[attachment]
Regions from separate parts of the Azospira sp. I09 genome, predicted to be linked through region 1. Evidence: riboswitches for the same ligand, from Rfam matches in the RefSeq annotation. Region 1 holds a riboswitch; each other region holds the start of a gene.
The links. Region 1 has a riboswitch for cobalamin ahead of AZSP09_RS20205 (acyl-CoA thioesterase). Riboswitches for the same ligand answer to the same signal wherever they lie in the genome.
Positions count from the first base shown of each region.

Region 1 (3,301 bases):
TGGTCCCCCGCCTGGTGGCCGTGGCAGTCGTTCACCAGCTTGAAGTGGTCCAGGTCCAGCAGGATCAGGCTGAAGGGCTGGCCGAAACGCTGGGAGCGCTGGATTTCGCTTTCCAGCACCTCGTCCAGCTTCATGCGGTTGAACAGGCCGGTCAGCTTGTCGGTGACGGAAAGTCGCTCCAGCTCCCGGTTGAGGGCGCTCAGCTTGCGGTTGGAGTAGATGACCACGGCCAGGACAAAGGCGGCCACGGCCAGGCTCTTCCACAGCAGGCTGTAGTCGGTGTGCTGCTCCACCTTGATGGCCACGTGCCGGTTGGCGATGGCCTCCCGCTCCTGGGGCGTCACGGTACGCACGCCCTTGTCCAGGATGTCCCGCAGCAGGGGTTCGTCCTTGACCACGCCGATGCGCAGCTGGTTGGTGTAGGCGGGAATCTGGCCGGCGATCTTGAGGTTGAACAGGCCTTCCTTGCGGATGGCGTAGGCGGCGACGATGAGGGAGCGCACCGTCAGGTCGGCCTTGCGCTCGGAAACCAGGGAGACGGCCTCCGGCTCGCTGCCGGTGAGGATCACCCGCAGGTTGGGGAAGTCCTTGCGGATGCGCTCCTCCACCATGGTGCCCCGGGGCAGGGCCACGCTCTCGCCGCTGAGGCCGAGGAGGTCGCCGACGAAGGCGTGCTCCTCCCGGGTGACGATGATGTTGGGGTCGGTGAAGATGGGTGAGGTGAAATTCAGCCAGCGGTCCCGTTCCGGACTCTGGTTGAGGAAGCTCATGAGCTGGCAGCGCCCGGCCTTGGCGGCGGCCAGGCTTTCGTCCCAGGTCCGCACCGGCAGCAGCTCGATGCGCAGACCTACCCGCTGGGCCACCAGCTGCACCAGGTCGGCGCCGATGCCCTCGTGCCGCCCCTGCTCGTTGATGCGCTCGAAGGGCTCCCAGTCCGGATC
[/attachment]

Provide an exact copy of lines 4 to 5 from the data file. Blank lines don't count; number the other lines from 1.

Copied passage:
Region 1 (3,301 bases):
TGGTCCCCCGCCTGGTGGCCGTGGCAGTCGTTCACCAGCTTGAAGTGGTCCAGGTCCAGCAGGATCAGGCTGAAGGGCTGGCCGAAACGCTGGGAGCGCTGGATTTCGCTTTCCAGCACCTCGTCCAGCTTCATGCGGTTGAACAGGCCGGTCAGCTTGTCGGTGACGGAAAGTCGCTCCAGCTCCCGGTTGAGGGCGCTCAGCTTGCGGTTGGAGTAGATGACCACGGCCAGGACAAAGGCGGCCACGGCCAGGCTCTTCCACAGCAGGCTGTAGTCGGTGTGCTGCTCCACCTTGATGGCCACGTGCCGGTTGGCGATGGCCTCCCGCTCCTGGGGCGTCACGGTACGCACGCCCTTGTCCAGGATGTCCCGCAGCAGGGGTTCGTCCTTGACCACGCCGATGCGCAGCTGGTTGGTGTAGGCGGGAATCTGGCCGGCGATCTTGAGGTTGAACAGGCCTTCCTTGCGGATGGCGTAGGCGGCGACGATGAGGGAGCGCACCGTCAGGTCGGCCTTGCGCTCGGAAACCAGGGAGACGGCCTCCGGCTCGCTGCCGGTGAGGATCACCCGCAGGTTGGGGAAGTCCTTGCGGATGCGCTCCTCCACCATGGTGCCCCGGGGCAGGGCCACGCTCTCGCCGCTGAGGCCGAGGAGGTCGCCGACGAAGGCGTGCTCCTCCCGGGTGACGATGATGTTGGGGTCGGTGAAGATGGGTGAGGTGAAATTCAGCCAGCGGTCCCGTTCCGGACTCTGGTTGAGGAAGCTCATGAGCTGGCAGCGCCCGGCCTTGGCGGCGGCCAGGCTTTCGTCCCAGGTCCGCACCGGCAGCAGCTCGATGCGCAGACCTACCCGCTGGGCCACCAGCTGCACCAGGTCGGCGCCGATGCCCTCGTGCCGCCCCTGCTCGTTGATGCGCTCGAAGGGCTCCCAGTCCGGATC